Space, Stars, and the Beginning of Time: What the Hubble Telescope Saw by Elaine Scott

A history of the Hubble Telescope and overview of how the images it has captured have added to the field of astronomy. Although written for middle grades, it is also useful for adults wishing to brush up on the topic.

Age Range: 9 – 12 years
Grade Level: 4 – 7
Publisher: Clarion Books (January 24, 2011)
ISBN-10: 0547241895
ISBN-13: 978-0547241890


Beyond the Solar System: Exploring Galaxies, Black Holes, Alien Planets, and More; A History with 21 Activities (For Kids series) by Mary Kay Carson

Just as it says in the subtitle, Beyond the Solar System is an amazing history lesson, capturing mini-biographies of many of the key players in the development of our current understanding of space. The reader learns about the contributions of astronomers such as al-Sufi, Galileo, Kepler, Newton, Einstein, Caroline Herschel, and Annie Jump Cannon. Each piece builds on the previous sections. It also is a thought-provoking overview of the science of astronomy, moving from early observations of constellations to dark energy and dark matter, and beyond. Seeing the discoveries and concepts unfurl against the backdrop of history really helps put them in perspective and makes it easy to understand and remember.

Add in 21 hands-on activities to reinforce learning and you have a truly stellar book!

Age Range: 9 and up
Publisher: Chicago Review Press (June 1, 2013)
ISBN-10: 1613745443
ISBN-13: 978-1613745441


A Black Hole Is Not a Hole by Carolyn Cinami DeCristofano

Using analogies and straightforward language intermixed with more light, conversational tone, Carolyn DeCristofano does a wonderful job of explaining what a black hole is and what it is not. The author’s note in the back matter about fact-checking should be required reading for everyone, not just children.

Age Range: 9 – 12 years
Publisher: Charlesbridge (February 1, 2012)
ISBN-10: 1570917833
ISBN-13: 978-1570917837

Universe: Journey Into Deep Space by Mike Goldsmith and illustrated by Mark A. Garlick

Imagine you were on a space ship traveling past the moon, out of solar system and through our galaxy to 55,000 light years away, while taking photographs of things you would see on the way. This is the unique premise of this book that delves not only deeply into space, but also into a deep explanation of many space phenomena. Be prepared to learn vocabulary like pulsars, nebulae, supernovas and supermassive black holes, etc.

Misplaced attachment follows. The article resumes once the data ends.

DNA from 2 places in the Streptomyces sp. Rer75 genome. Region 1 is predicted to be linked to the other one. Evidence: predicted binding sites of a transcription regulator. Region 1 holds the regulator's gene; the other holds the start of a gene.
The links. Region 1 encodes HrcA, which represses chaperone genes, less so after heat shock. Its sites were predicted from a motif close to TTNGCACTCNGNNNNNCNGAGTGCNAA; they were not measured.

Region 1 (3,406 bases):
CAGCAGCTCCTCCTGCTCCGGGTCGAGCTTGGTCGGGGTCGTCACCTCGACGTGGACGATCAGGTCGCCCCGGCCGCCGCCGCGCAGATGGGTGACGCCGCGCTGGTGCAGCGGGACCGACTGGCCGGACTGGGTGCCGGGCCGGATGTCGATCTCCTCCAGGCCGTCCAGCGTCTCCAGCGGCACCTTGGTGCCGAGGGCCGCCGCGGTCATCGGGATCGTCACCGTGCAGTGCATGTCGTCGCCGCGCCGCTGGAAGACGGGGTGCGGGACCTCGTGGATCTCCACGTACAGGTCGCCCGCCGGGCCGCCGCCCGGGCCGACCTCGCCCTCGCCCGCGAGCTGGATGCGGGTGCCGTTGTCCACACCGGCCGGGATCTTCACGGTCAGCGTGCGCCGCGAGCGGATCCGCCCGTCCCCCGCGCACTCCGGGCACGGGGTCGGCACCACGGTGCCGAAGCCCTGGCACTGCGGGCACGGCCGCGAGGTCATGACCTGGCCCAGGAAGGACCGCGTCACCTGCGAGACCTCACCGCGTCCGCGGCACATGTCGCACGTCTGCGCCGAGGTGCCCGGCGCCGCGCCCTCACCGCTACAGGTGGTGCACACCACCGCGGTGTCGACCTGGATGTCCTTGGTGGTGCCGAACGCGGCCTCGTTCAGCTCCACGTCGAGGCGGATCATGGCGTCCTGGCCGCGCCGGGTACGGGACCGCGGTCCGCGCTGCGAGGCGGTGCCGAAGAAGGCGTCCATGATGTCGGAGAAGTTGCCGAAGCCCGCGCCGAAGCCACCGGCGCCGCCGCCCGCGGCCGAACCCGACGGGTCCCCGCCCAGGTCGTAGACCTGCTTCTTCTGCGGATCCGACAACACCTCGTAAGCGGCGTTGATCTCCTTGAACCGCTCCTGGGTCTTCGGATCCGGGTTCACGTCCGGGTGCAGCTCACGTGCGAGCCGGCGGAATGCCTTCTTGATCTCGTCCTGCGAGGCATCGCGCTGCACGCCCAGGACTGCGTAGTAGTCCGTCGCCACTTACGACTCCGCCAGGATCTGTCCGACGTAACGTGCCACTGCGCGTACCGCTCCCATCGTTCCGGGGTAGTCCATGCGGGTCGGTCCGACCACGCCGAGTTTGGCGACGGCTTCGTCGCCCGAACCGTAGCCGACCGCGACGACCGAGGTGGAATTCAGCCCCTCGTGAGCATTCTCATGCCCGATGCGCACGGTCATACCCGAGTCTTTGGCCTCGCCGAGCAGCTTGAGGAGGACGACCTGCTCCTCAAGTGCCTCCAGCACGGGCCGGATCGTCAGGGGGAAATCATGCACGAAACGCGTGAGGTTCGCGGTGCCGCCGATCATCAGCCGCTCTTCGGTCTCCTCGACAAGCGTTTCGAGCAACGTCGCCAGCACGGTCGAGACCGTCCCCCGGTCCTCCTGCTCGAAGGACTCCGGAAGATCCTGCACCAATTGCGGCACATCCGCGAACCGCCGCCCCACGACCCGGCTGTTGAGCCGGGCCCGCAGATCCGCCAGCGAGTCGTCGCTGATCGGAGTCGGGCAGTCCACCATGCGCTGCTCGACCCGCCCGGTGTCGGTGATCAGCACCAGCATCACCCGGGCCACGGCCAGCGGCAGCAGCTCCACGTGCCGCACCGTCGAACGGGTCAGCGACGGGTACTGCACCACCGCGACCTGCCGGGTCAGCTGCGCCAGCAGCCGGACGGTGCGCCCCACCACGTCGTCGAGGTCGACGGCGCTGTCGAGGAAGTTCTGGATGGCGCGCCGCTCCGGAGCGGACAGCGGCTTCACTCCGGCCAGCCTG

Age Range: 8 – 14 years
Publisher: Kingfisher; Har/Pstr edition (September 18, 2012)
ISBN-10: 075346876X
ISBN-13: 978-0753468760


Young Adult

It is often difficult to find good nonfiction science books for young adults. By the time readers reach their teen years, if they are interested in science they are often forced to resort to reading books written for adults. That is why we were excited to find Our Universe Revealed: A Cosmic Exploration by E. L. Strauss, which targets this under-served age group.

The illustrations in the book are amazing. They include a selection of photographs and artist’s renditions of that are wondrous to behold, as well as numerous detailed charts and tables. Instead of a simple illustration of the Scientific Method, Strauss gives a much more complex and realistic “Process of Investigation” flow chart. What scientist hasn’t wandered “down a few dark alleys” as Strauss explains?

Although – as the book summary states – Our Universe Revealed is “aimed at bright, gifted, curious and creative teens,” it is also likely to appeal to adults who want a clear understanding of some of the most cutting-edge concepts in astronomy today. Nothing expands your mind like exploring the cosmos and this book is a wonderful way to start.

Disclaimer: Just so you know, I am an affiliate with Amazon. If you make a purchase after clicking on one of the title links, I will receive a small commission at no extra charge to you, the proceeds of which will help pay for maintaining this website.